Scopolamine in transdermal, oral, sublingual, and injectable formulations can produce a cholinergic rebound effect when high doses are stopped. This is the opposite of scopolamine's therapeutic effects: sweating, runny nose, abdominal cramps, nausea, vomiting, vertigo, dizziness, irritability, and diarrhea. Psychological dependence is also possible when the drug is taken for its tranquilizing effects.[citation needed]

Potential use in interrogationEdit

"The Use of Scopolamine in Criminology" by Robert E. House appeared in the Texas State Journal of Medicine in September, 1922 and was reprinted in The American Journal of Police Science, Vol. 2, No. 4, Jul. - Aug., 1931.[citation needed]

The use of scopolamine as a truth drug was investigated in the 1950s by various intelligence agencies, including the CIA as part of Project MKULTRA. Nazi doctor Josef Mengele experimented on scopolamine as an interrogation drug.[citation needed]

Criminal useEdit

Traces of scopolamine were found in the body found in the cellar of Hawley Harvey Crippen, executed for the murder of his wife. It is unclear whether this caused death, and there is said to be some doubt that the body found was that of his wife.[citation needed]

Scopolamine has been used under the name burundanga in Venezuelan and Thai resorts in order to drug and then rob tourists. While there are unfounded rumors that delivery mechanisms include using pamphlets and flyers laced with the drug, not enough is readily absorbed through the skin to have an effect. However, spiked alcoholic drinks are occasionally used. In recent years the criminal use of scopolamine has become an epidemic. Approximately half of emergency room admissions for poisoning in Bogotá have been attributed to scopolamine.[7][citation needed]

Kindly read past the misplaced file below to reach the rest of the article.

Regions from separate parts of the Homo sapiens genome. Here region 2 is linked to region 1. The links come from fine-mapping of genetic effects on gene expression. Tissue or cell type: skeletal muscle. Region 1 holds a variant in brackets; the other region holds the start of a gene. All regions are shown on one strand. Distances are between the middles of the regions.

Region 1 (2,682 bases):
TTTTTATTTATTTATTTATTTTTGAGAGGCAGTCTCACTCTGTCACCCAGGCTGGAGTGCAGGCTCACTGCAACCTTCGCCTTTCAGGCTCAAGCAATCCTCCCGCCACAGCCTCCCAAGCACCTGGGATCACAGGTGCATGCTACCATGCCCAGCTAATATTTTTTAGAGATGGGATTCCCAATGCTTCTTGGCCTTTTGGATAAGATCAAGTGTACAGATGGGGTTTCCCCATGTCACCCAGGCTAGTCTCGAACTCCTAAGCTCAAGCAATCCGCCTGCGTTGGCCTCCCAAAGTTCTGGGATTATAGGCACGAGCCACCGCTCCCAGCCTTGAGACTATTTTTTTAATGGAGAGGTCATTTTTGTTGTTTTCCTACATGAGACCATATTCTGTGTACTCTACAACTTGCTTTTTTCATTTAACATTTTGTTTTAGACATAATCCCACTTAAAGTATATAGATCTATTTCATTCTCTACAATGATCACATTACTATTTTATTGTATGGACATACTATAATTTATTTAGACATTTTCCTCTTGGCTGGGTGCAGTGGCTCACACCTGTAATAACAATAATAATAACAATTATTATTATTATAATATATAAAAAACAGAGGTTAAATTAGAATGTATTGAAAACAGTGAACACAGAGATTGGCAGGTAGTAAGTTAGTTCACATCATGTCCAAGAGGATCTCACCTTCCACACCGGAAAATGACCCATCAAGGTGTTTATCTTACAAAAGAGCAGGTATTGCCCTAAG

Victims of this crime are often admitted to a hospital in police custody, under the assumption that the patient is experiencing a psychotic episode. A telltale sign is a fever accompanied by a lack of sweat.[citation needed]

In June 2008, more than 20 people were hospitalized with psychosis in Norway after ingesting counterfeit Rohypnol tablets containing Scopolamine. 11

Shamanic useEdit

In Colombia a plant admixture containing scopolamine called Burundanga has been used shamanically for decades.

Witchcraft & SorceryEdit

Scopolamine was one of the active principles in many of the "flying ointments" used by witches, sorcerers and fellow travellers of many countries and cultures from millennia ago ostensibly down to the late XIX. Century or even to the present day. Scopolamine and related tropanes contributed both to the flying sensations and hallucinations sought by users of these compounds. Potions, solids of various types, and other forms were also used in some cases.